The numbers are staggering. According to the National Coalition Against Domestic Violence, one out of every four women has or will experience domestic violence. If those numbers are correct, it is guaranteed that you know someone that has been or is a victim.

Domestic violence isn’t always physical; it can be verbal, emotional, or even psychological. Escaping an abuser is never as easy as “just leaving.” Being abused is isolating and stigmatizing; the notion of even asking for help for a civilian woman can be terrifying. Considering the systematic whorephobia that sex workers face,  getting away from an abuser seems downright impossible for some of us.

But help is out there. Here are some sex worker friendly resources should you or your loved ones need help. All of these resources are trans inclusive as well, to the best of our knowledge.

In or near San Francisco:
A Woman’s Place, an emergency shelter and transitional housing.
San Francisco Women Against Rape is a trans and sex worker friendly center that provides crisis counseling.

In or near Chicago:
The Heartland Alliance provides a variety of resources to those that have been impacted by domestic violence or other types of trauma.
Apna Ghar provides holistic help to the immigrant population affected by domestic violence.
Mujeres Latinas en Acción provides domestic violence counseling to the Latina population.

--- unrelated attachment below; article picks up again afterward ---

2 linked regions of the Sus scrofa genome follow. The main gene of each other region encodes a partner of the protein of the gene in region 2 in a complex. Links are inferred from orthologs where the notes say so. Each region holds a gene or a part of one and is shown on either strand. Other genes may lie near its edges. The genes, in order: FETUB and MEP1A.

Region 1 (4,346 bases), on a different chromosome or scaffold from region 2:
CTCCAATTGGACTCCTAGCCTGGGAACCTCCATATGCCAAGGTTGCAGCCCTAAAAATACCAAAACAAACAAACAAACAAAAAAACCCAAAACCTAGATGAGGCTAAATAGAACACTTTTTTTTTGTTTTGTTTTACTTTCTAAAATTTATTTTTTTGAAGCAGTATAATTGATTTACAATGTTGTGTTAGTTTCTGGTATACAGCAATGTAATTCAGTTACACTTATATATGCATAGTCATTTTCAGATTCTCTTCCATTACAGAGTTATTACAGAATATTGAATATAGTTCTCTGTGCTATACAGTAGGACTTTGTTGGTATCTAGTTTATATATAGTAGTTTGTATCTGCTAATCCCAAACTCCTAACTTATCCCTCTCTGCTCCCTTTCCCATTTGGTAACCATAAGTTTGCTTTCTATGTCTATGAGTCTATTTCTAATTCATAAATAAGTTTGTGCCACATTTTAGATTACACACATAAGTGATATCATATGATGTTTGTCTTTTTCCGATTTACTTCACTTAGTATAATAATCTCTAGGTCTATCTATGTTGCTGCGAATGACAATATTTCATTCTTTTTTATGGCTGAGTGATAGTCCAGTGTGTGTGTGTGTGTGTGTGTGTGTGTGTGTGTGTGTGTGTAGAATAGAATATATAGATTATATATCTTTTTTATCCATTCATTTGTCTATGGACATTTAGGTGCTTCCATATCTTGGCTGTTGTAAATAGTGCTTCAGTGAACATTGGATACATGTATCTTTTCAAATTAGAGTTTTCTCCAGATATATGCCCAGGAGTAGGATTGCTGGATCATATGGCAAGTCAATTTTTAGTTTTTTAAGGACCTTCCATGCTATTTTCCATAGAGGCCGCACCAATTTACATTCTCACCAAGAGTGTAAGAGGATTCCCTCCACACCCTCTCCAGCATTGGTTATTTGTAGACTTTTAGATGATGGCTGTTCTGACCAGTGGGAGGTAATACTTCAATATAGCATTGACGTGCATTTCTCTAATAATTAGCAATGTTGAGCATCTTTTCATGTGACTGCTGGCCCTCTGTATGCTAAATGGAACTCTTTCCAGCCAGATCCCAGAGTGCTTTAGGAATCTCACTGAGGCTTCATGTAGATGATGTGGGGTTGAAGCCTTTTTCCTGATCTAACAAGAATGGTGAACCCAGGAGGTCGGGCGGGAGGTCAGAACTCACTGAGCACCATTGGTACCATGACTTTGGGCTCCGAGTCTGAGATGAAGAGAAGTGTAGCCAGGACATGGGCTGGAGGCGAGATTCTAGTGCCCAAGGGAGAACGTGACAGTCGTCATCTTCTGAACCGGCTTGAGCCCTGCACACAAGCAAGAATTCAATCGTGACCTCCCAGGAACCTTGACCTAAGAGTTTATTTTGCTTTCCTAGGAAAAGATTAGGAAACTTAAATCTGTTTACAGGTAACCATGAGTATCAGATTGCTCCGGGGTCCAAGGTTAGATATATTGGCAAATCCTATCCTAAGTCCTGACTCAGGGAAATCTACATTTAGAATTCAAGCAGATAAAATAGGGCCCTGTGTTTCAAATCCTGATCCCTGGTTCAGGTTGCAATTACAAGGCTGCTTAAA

The Domestic Violence Legal Clinic offers free legal assistance.

In or near New York City:
The New York State LGBTQ Domestic Violence Network can direct to an agency that will provide the services you require.
The Sex Workers Project provides legal and social services to sex workers.
Safe Horizon can provide emergency housing and safe haven for individuals and families.
The Anti-Violence Project provides direct services such as immediate crisis intervention; safety planning; short or long-term counseling;  police, court and social services advocacy and accompaniment; and information and referrals to anyone who calls their hotline or comes to their offices or intake sites.

In or near Salt Lake City:
The YWCA provides shelter and legal services for domestic violence victims. Their 24-hour crisis line is: 855-992-2752.

In Boston:
The Casa Myrna agency

In Portland:
The Portland Women’s Crisis Line

If you know of any sex worker friendly resources that we missed,  leave them in the comments.